Opinion: AI For Good Is Often Bad


11.18.2019

Trying to solve poverty, crime, and disease with (often biased) technology doesn’t address their root causes.

Designed to mitigate poaching, Intel’s TrailGuard AI still won’t detect poaching’s likely causes: corruption, disregarding the rule of law, poverty, smuggling, and the recalcitrant demand for ivory. PHOTOGRAPH: CAROLYN VAN HOUTEN/THE WASHINGTON POST/GETTY IMAGES

Excerpt:

While AI for good programs often warrant genuine excitement, they should also invite increased scrutiny. Good intentions are not enough when it comes to deploying AI for those in greatest need. In fact, the fanfare around these projects smacks of tech solutionism, which can mask root causes and the risks of experimenting with AI on vulnerable people without appropriate safeguards.”

Even when a company’s intentions seem coherent, the reality is that for many AI applications, the current state of the art is pretty bad when applied to global populations. Researchers have found that facial recognition software, in particular, is often biased against people of color, especially those who are women. This has led to calls for a global moratorium on facial recognition and cities like San Francisco to effectively ban it. AI systems built on limited training data create inaccurate predictive models that lead to unfair outcomes. AI for good projects often amount to pilot beta testing with unproven technologies. It’s unacceptable to experiment in the real world on vulnerable people, especially without their meaningful consent. And the AI field has yet to figure out who is culpable when these systems fail and people are hurt as a result.”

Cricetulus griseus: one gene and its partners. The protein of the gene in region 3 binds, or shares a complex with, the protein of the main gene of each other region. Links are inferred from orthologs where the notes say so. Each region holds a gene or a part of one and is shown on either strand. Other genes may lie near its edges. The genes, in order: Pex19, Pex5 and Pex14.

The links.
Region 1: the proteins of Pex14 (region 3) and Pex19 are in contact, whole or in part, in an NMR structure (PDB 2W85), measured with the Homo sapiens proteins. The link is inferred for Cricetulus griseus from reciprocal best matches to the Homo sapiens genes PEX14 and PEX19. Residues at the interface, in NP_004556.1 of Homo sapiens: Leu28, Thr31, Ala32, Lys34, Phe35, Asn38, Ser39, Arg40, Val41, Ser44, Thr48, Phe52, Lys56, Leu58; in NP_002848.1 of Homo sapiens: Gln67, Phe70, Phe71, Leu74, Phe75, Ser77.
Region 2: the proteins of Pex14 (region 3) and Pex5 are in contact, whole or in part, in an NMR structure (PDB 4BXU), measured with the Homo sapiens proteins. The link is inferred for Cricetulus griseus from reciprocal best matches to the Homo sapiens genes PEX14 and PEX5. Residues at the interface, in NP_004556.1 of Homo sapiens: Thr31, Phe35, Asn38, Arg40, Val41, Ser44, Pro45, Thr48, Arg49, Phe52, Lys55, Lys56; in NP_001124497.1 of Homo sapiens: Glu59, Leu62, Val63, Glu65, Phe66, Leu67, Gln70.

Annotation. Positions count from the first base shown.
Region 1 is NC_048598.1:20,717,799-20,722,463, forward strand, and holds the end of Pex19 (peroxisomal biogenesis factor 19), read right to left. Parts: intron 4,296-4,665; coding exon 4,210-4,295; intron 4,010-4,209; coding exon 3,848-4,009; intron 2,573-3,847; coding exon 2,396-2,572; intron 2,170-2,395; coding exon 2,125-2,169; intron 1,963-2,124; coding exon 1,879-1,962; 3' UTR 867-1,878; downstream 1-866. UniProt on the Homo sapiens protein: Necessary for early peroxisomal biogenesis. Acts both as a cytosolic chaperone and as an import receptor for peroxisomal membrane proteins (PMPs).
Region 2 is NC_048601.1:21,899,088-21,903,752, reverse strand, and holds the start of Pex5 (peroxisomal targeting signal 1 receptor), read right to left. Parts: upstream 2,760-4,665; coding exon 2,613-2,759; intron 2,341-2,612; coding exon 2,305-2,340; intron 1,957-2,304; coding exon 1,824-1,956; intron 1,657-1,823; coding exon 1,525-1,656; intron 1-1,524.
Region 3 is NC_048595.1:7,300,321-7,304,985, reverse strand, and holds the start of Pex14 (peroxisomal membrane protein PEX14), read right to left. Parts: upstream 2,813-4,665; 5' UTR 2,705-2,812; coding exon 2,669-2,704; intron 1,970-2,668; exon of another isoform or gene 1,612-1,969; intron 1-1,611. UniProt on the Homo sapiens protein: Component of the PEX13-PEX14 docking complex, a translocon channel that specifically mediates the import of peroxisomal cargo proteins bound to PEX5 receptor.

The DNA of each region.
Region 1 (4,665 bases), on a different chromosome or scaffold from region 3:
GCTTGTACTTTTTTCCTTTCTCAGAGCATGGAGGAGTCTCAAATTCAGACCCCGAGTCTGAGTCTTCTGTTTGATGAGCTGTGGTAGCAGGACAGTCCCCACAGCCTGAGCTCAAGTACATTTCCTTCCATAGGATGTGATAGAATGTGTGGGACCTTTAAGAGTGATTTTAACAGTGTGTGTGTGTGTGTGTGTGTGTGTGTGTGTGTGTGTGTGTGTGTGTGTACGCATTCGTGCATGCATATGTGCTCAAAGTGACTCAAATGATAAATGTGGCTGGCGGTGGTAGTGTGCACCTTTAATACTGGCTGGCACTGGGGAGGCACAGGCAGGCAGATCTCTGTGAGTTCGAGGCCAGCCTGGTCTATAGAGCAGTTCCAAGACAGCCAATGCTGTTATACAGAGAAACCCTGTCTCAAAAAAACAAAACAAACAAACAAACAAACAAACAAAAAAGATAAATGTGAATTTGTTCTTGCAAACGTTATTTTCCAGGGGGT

To read the article: https://www.wired.com/story/opinion-ai-for-good-is-often-bad/